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Kirsten Alonso May 30, 2012 History 70A Paper Title The partial colonization of China by European and American powers went beyond simply conquering pieces of lands; they also sought to implement their culture in Chinese society. One of these examples is how Europeans and Americans influenced Chinese music by introducing their own music, instruments, and the Western notions of music theories. To understand this desire to inculcate Western culture into China, one must understand the notion of Colonial Modernity. Colonial Modernity is the concept that through colonization, the colonizing power attempting to modernize the territory by introducing their culture into that society as a modern culture. In the case with music, the Western powers saw Chinese music as unintelligent and backwards. As a result, many thought that Chinese musical modernization was due to colonial modernity, however, this is only one explanation. The modernization of Chinese music also came about due to the nation-building project of the May 4th Movement. Andrew Jones talks about this in his book, Yellow Music: Media Culture and Colonial Modernity in the Chinese Jazz Age. He ties colonial modernity in understanding yellow music which is a genre of Chinese music seen as pornographic. Thus, Westerners and Chinese music intellectuals constituted colonial modernity in China through music by bringing in different western instruments and music theories and blending it with Chinese music. The reason yellow music and other musical styles of Li Jinhui were ridiculed by many was because it defied colonial modernity by embracing Chinese traditional music and blending it with other musical genres of the west that was deemed unworthy at the time.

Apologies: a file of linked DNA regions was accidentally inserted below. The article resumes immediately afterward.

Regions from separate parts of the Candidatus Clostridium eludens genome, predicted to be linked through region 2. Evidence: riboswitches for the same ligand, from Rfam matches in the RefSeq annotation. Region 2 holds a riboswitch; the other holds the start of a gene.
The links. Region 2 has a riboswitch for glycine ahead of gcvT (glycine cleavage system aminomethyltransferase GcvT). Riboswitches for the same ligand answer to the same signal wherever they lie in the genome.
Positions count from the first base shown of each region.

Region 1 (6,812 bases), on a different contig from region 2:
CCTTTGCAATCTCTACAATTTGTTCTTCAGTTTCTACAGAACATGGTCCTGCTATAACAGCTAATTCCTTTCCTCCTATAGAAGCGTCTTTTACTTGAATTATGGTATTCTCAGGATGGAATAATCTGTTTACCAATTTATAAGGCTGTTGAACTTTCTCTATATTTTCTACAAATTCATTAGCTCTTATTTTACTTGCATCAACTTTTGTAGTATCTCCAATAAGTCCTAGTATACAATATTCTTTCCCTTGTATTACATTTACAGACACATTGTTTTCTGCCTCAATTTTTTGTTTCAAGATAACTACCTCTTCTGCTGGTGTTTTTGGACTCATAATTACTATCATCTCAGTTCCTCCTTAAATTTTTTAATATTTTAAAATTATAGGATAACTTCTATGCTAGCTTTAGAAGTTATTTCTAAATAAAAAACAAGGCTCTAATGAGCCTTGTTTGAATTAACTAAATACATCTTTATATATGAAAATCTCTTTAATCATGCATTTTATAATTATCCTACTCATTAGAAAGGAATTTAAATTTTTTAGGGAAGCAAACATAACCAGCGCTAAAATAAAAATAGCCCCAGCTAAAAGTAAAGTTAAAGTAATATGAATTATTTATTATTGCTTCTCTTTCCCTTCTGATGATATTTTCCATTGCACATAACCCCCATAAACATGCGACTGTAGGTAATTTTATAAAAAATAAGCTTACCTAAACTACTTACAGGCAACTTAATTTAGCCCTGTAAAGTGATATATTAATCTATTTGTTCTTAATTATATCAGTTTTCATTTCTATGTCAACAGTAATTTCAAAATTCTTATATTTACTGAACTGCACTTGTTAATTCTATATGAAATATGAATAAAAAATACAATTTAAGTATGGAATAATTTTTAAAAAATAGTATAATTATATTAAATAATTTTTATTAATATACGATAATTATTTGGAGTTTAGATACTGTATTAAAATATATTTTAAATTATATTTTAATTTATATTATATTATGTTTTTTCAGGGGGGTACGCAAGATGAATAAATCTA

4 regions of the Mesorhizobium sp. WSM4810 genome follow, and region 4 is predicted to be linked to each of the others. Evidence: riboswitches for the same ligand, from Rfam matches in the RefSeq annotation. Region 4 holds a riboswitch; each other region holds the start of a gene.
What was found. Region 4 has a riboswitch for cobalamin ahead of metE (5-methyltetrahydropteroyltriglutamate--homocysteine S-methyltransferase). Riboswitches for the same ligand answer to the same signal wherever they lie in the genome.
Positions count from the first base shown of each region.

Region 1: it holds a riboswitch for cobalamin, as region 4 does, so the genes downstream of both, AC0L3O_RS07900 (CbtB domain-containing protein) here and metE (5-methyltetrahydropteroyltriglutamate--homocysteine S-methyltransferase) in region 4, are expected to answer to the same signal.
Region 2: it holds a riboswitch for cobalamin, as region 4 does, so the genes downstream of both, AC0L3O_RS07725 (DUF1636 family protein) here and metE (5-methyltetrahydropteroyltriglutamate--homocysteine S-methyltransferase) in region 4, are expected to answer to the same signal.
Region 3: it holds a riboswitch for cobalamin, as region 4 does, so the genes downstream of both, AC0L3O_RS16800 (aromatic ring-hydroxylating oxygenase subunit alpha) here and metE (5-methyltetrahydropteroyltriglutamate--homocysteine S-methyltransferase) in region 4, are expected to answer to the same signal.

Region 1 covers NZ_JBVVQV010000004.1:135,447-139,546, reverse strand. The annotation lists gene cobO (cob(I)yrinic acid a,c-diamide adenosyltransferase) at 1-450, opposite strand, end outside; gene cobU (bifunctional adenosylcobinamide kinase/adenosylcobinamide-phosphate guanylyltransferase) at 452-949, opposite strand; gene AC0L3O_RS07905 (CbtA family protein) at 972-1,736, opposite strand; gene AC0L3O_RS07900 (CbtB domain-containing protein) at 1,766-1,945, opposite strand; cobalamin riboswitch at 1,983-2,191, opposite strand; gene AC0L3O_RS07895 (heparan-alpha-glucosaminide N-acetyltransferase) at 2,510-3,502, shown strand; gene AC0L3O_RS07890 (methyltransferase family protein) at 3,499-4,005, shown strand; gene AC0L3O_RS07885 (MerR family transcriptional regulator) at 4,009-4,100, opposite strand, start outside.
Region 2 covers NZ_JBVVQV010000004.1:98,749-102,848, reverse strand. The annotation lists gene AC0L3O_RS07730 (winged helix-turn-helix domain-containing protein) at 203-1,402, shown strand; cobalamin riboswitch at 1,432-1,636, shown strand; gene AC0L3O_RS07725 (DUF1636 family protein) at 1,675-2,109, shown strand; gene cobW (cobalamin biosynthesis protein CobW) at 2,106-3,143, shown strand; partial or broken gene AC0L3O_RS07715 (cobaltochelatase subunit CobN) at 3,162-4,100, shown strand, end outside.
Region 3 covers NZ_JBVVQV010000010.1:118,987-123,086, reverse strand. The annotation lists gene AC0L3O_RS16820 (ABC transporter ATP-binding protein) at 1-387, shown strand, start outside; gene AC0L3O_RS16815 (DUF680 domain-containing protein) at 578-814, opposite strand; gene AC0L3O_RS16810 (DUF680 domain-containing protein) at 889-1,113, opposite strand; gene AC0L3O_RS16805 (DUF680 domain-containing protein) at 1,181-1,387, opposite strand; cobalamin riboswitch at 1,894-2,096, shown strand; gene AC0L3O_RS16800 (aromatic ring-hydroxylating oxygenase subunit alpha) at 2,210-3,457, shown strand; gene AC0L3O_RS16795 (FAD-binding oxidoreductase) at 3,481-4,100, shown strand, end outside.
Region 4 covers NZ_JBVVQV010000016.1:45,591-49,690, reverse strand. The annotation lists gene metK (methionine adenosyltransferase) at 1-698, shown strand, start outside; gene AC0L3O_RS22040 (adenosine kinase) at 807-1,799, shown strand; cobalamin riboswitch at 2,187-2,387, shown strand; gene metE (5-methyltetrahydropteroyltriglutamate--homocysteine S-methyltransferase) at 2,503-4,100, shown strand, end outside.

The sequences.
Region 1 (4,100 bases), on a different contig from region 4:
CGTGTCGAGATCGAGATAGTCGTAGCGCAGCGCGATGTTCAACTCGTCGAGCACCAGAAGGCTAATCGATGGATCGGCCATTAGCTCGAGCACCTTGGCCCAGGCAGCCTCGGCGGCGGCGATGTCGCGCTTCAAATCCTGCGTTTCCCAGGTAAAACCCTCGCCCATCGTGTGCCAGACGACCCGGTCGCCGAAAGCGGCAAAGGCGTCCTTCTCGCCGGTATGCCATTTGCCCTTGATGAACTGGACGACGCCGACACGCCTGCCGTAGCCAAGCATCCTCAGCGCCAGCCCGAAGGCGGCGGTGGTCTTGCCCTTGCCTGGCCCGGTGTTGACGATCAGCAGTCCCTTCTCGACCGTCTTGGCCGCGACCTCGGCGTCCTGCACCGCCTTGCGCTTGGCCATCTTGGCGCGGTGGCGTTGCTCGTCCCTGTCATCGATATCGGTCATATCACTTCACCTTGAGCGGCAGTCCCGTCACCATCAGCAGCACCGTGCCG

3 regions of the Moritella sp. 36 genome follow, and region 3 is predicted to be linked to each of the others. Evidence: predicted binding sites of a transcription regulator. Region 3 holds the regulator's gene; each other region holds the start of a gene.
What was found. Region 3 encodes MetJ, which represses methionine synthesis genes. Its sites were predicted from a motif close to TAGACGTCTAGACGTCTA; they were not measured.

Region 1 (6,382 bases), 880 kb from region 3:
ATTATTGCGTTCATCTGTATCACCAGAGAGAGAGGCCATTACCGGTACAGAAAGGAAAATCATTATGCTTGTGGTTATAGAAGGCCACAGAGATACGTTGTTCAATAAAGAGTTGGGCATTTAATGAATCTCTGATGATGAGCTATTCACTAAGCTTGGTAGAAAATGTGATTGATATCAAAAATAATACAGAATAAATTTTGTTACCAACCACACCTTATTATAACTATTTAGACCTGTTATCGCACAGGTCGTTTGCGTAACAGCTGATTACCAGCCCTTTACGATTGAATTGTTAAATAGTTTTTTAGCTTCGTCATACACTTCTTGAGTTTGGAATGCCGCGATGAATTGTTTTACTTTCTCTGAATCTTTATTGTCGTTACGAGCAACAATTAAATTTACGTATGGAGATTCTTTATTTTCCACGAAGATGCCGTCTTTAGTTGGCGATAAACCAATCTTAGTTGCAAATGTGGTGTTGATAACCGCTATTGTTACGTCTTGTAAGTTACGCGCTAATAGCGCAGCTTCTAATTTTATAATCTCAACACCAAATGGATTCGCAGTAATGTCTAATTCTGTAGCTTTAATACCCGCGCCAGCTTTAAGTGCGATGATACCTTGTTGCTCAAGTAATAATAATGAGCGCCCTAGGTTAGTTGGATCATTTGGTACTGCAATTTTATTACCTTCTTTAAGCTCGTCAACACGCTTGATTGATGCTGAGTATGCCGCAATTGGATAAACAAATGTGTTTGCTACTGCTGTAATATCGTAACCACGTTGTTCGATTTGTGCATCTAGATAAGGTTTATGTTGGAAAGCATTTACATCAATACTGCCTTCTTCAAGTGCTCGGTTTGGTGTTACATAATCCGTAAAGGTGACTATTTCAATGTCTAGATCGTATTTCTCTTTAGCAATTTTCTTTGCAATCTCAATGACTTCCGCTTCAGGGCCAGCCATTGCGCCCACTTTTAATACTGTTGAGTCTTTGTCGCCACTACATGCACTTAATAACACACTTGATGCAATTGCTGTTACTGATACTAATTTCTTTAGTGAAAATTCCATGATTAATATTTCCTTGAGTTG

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As mentioned, Western powers instituted colonial modernity to China through music, and one of the ways was by introducing their own instruments and music theories. Jones mentions, European and American Imperialists in China (and elsewhere) arrived with a hymnal in one hand and a gun in the other (locaton 428). One of the reasons this happened was so that the Western powers had a better control of China. By infusing their culture, European nations as well as the United States, were able to conquer better China, instead of just controlling territory. Typically, this was done through Japan, who also has imperial interests over China. This was done through the institutionalization of music education by incorporating Japanese texts to largely Euro-American melodies to school songs called shoka (Jones, Chap 1, Location 447, Par. 2). These songs were instituted in Japanese schools which encouraged Japans imperialist campaginst against China. As Jones later goes on, Shen Xingong and Liang decided to mimic these efforts and introduced these methods into Chinese schools. Along with these songs, Western instruments were also used, such as the piano, harmonium, organ, and violin (Jones, Chap 1, Location 454, Par. 3). Here were see the beginning of colonial modernity being implemented in China by infusing Western instruments and melodies into school songs. This was one of the reasons Chinese music can be said to have modernized but we also see the importance of nation-building. The reason why the musicality changed in school songs was in order to make Chinese children have more patriotism and nationalism. Jones points points out that Lian Qichao and Cai Yuampei saw music as a means of aesthetic education (meiju, a method by which the intellectual and the moral quality of the citizenry could be elevated to advance the national cause (Jones, Chap.1, Location 459, Par. 2). Again, there was another factor to take in consideration to why Chinese music modernized during this era, which was to create a stronger and unified China.